Locals say they recovered 43 bodies after Saturday’s attacks in villages near Maiduguri, the capital of the restive Borno state, which has been plagued by an armed campaign for more than 10 years.
Amid divergent figures, the United Nations late on Sunday amended an earlier statement putting the death toll at 110 people to say that “tens of civilians were ruthlessly killed and many others were wounded” in the “brutal” assault that was led by men on motorcycles.
In the statement, Edward Kallon, the UN’s humanitarian coordinator in Nigeria, also cited “reports that several women may have been kidnapped” and called for their immediate release and return to safety.
There has been no claim of responsibility for the massacre but the assault bore the hallmark of the Boko Haram armed group, which launched its military campaign in 2009, and its splinter faction, the Islamic State West Africa Province [ISWAP]. The groups’ fighters are active in the region and have been blamed for frequent attacks on villages mostly inhabited by farmers.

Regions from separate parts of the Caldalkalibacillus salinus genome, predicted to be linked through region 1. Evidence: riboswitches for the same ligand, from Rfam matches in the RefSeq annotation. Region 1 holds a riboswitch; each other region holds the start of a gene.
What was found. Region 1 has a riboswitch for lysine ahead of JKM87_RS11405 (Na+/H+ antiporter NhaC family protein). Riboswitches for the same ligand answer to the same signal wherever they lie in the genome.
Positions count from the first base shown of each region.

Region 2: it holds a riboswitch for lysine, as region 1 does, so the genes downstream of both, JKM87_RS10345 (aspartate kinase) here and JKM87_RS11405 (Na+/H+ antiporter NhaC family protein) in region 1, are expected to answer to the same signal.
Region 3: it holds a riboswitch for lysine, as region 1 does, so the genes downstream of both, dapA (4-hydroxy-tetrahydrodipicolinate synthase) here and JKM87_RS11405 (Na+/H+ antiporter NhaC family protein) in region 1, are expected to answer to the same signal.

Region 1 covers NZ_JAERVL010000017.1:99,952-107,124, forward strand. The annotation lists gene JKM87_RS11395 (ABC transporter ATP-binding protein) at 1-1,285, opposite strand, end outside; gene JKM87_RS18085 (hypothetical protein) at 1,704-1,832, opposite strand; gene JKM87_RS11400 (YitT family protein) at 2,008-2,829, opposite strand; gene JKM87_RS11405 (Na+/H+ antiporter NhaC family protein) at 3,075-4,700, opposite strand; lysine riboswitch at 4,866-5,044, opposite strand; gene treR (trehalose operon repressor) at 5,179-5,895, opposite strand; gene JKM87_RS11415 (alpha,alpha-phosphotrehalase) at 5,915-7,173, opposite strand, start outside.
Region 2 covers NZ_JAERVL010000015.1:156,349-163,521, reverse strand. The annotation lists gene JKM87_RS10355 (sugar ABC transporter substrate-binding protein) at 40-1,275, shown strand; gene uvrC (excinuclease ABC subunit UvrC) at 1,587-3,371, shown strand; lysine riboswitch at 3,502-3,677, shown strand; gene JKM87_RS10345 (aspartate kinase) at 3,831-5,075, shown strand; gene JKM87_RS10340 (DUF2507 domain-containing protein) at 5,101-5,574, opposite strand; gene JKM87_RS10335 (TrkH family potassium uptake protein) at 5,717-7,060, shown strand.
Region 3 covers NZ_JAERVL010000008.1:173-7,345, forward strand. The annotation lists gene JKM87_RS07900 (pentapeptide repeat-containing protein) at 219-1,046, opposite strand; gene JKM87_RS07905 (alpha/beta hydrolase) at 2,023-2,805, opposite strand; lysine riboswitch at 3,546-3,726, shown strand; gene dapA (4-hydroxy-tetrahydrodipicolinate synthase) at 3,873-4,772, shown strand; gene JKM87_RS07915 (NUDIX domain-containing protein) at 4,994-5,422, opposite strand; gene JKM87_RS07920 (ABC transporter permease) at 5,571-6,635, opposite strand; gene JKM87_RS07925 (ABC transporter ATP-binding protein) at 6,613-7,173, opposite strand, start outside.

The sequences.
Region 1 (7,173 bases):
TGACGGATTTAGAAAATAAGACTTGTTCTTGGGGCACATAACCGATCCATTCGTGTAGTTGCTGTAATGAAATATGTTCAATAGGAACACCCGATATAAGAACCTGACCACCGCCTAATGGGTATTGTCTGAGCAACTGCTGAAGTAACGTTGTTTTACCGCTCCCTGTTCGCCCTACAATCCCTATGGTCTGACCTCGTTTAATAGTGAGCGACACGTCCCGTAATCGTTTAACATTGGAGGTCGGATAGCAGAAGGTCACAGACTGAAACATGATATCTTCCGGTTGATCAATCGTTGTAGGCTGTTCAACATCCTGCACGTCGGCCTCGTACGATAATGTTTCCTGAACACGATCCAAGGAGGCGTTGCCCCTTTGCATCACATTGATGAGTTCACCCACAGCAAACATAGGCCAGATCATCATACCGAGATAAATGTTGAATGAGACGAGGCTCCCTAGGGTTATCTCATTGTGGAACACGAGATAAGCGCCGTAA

Tens of thousands of people have been killed in the conflict, which has so far displaced some two million others and has spread to neighboring countries such as Niger, Chad and Cameroon.
Nigerian President Muhammadu Buhari, who was elected to office in 2015 on the back of a promise to eradicate Boko Haram, described the recent attack as “insane” and said “the entire country is hurt by these senseless killings”.
The government had given all the needed support to the armed forces “to take all necessary steps to protect the country’s population and its territory”, Buhari said in a statement via his spokesman on Sunday.